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Old 12th January 2019, 01:58 PM   #41
RecoveringYuppy
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Elaborating on rjh01 it would make a lot of sense to completely divorce the payloads from the vehicles. Right now it would make sense to have "tug boats" carry satellites to circular GEOs rather than wasting fuel that could be used for station keeping. It would open up new possibilities such as doing final assembly of the satellite on the ISS or similar, avoiding deployment problems.
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Old 12th January 2019, 02:44 PM   #42
smartcooky
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Originally Posted by RecoveringYuppy View Post
We should take that seriously. It's you that should be ignored.

BTW I think they are actually understating the potential. There doesn't have to be water at every potential landing site. We got on and off the Moon without having to refuel. This technology won't need to either..
I agree.

It takes very little reaction mass to get off small planetary bodies. I seem to recall they had trouble getting the Philae lander to actually land on comet C67/P Churyumov-Gerasimenko. It bounced a kilometre off the surface and took almost 2 hours to come back down... then it bounced again - no reaction mass was involved in those bounces

Point of note - the Apollo Lunar Modules, and the Soviet Luna 16, 20 and Luna 24 landers are still the only bona-fide SSTO space craft that have ever flown, and the LM's were the only crewed ones.
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Old 12th January 2019, 02:56 PM   #43
RecoveringYuppy
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Originally Posted by smartcooky View Post
Point of note - the Apollo Lunar Modules, and the Soviet Luna 16, 20 and Luna 24 landers are still the only bona-fide SSTO space craft that have ever flown, and the LM's were the only crewed ones.

And to further the point they had already landed which also cost fuel.
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Old 12th January 2019, 04:00 PM   #44
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Originally Posted by smartcooky View Post
I agree.

It takes very little reaction mass to get off small planetary bodies.
True, but getting off the surface isn't the issue. Going from one asteroid to another is likely to require a few km/s of delta-V, and if your steam system has a poor specific impulse (Isp), you may be better off with ion thrusters (Isp ~3000) and a big never-to-be-refilled tank of some noble gas.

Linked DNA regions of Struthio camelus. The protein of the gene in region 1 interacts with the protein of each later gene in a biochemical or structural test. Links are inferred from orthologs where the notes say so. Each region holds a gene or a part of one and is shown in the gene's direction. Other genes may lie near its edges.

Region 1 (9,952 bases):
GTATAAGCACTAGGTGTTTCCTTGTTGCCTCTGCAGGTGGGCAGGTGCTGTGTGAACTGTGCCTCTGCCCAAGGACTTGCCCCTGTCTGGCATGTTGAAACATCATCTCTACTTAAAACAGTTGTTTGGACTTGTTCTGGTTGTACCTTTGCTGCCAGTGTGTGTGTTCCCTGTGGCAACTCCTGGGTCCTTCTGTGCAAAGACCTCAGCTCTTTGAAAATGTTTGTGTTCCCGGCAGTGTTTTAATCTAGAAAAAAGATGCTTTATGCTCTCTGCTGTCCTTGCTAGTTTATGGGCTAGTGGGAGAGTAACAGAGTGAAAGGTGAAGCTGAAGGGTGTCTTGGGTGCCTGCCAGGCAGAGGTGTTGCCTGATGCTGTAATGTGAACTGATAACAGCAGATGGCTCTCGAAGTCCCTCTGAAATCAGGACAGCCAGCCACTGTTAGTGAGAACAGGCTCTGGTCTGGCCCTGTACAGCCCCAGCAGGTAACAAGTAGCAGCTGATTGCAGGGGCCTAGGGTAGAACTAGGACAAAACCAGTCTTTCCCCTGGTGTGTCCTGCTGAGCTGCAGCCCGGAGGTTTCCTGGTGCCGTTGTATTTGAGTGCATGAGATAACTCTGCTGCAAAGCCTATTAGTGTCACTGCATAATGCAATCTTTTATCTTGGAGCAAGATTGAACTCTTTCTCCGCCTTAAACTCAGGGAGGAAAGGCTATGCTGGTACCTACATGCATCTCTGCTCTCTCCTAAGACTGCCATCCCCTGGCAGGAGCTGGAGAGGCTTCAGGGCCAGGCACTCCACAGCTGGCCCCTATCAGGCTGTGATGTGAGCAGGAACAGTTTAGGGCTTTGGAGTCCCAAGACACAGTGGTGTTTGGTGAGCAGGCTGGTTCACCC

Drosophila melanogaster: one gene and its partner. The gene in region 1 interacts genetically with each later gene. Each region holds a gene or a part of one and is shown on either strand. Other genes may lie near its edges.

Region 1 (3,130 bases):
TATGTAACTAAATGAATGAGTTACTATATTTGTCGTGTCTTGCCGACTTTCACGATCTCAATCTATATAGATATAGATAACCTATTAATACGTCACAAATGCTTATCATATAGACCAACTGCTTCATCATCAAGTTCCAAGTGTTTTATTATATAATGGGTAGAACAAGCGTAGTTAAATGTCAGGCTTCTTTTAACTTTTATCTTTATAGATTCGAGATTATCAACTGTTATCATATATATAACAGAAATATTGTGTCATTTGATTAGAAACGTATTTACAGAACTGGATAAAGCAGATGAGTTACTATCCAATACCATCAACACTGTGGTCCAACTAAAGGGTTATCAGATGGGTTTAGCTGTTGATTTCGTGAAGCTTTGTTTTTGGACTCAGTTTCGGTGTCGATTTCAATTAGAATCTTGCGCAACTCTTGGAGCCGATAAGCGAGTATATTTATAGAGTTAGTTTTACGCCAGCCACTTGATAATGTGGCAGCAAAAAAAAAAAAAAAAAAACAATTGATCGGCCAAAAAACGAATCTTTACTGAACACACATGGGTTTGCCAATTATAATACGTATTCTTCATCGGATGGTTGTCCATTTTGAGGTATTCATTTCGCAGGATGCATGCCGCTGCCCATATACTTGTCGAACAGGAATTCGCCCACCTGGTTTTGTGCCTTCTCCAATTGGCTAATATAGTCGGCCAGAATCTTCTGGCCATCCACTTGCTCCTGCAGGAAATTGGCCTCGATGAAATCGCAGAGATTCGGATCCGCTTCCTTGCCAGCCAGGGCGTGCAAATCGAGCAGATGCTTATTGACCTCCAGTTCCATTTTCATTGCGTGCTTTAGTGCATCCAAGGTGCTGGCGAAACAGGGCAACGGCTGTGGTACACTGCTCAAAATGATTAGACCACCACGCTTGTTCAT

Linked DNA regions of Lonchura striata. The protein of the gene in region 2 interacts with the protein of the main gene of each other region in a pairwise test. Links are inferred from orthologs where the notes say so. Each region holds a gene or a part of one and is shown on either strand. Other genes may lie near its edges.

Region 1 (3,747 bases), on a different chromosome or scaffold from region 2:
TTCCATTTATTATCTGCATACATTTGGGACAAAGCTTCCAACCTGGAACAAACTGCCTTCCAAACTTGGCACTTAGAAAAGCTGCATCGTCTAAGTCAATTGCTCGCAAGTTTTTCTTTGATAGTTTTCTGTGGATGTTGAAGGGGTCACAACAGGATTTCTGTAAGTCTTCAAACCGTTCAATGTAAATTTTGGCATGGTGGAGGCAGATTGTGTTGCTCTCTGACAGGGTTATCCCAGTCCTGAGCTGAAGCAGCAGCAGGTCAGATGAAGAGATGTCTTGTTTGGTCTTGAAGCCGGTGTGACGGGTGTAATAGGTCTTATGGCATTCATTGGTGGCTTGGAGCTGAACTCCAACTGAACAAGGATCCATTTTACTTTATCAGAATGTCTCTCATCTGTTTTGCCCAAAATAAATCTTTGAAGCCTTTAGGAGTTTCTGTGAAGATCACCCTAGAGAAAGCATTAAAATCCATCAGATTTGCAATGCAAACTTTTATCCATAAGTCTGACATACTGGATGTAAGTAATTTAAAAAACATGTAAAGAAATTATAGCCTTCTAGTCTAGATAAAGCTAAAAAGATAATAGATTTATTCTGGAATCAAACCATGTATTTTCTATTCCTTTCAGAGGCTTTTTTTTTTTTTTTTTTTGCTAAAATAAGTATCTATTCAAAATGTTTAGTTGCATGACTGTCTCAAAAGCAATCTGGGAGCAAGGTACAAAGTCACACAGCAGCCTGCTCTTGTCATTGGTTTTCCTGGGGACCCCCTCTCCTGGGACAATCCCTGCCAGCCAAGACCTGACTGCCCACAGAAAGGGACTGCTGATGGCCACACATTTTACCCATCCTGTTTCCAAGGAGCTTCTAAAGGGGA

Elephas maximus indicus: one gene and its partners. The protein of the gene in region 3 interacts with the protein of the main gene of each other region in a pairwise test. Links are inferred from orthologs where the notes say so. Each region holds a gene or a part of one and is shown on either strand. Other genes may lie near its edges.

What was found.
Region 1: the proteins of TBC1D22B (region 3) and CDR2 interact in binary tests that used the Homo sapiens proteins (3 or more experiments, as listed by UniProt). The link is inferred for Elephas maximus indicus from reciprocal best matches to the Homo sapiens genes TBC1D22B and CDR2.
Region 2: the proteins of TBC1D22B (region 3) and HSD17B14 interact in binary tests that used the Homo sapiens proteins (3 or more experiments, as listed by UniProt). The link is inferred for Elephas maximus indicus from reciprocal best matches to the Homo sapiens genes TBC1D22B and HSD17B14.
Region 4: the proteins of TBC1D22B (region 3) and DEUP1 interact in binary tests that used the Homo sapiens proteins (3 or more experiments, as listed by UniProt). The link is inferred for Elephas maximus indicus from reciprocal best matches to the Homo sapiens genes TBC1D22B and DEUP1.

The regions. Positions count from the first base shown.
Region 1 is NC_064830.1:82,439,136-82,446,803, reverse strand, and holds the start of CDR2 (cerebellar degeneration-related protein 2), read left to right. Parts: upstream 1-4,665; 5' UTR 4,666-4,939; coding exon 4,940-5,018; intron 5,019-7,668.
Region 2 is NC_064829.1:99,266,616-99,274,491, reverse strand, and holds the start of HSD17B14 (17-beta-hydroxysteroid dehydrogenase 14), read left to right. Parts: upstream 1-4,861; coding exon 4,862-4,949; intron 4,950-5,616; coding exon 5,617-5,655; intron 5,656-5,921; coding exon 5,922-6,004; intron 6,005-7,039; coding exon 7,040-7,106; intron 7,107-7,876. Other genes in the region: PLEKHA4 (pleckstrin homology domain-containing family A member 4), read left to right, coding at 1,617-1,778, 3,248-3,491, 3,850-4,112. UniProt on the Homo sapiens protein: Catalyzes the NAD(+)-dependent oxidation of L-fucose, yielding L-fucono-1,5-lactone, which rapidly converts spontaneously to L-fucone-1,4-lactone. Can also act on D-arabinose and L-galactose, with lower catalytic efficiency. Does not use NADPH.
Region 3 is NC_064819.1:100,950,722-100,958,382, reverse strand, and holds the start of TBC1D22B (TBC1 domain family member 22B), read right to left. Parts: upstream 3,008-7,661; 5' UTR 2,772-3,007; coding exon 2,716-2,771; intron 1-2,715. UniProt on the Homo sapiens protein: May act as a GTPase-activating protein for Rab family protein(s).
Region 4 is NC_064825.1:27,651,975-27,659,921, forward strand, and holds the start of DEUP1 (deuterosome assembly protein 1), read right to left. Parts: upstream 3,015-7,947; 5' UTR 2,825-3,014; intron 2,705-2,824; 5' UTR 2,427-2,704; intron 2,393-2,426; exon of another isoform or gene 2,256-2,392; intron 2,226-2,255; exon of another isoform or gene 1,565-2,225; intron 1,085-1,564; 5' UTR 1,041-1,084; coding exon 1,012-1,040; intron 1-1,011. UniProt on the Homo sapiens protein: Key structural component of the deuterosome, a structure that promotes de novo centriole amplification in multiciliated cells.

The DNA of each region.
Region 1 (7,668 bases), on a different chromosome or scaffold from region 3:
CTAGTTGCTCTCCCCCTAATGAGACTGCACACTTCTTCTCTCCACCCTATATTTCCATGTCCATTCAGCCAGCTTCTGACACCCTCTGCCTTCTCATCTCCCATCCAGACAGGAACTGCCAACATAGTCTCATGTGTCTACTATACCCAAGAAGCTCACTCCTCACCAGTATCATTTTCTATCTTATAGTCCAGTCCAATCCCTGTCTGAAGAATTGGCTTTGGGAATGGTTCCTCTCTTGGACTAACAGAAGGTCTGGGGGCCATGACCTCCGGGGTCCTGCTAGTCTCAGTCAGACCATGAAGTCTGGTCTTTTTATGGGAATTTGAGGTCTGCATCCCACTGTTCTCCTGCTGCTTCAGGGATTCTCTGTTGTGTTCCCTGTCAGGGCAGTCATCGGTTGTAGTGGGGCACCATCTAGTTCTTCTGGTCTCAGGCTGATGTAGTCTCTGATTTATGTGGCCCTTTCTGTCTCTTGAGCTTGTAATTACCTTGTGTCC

If the steam system is dissociating the steam to oxygen and hydrogen, then they can get a decent Isp (>400 sec) but that raises a host of other problems. If they're simply heating the steam using conventional heaters, the Isp is going to be badly limited (maybe 200 sec). And if they're using arc heating to get a decent Isp (400 to 600 sec), then the thrusters themselves will have limited life.
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Old 12th January 2019, 04:28 PM   #45
RecoveringYuppy
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Those numbers compare well against apogee kick motors in the Star family.
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Old 12th January 2019, 06:07 PM   #46
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Originally Posted by RecoveringYuppy View Post
Don't be ridiculous.
I do try not to be. So what, exactly, was I being ridiculous about? Do you think that reactors and/or solar cells last forever? Or did you think that I was seriously advocating reactor refueling/solar cell fabrication?


Quote:
True about water being the reaction mass but remember that sunshine you mentioned?
Sure I remember. Solar cells are only good out to a certain distance from the sun, and they get less useful the further out you go. After all, they have to get bigger for the same output power, so their power/weight ratio gets worse and worse. Likewise, their water-mining rate will drop in the same fashion, so the overall trip time (assuming multiple boosts) will increase.

So, could you be a bit (that is to say, a lot more) explicit about the failings you see in my argurments?

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Old 13th January 2019, 01:39 AM   #47
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Originally Posted by WhatRoughBeast View Post
I do try not to be. So what, exactly, was I being ridiculous about? Do you think that reactors and/or solar cells last forever? Or did you think that I was seriously advocating reactor refueling/solar cell fabrication?
I'm pretty sure it was taking literally the idea that the probe would last forever. That was hyperbole and no one (here anyway) is arguing that it could last forever.

What is being argued is that it could be a major improvement over current methods.
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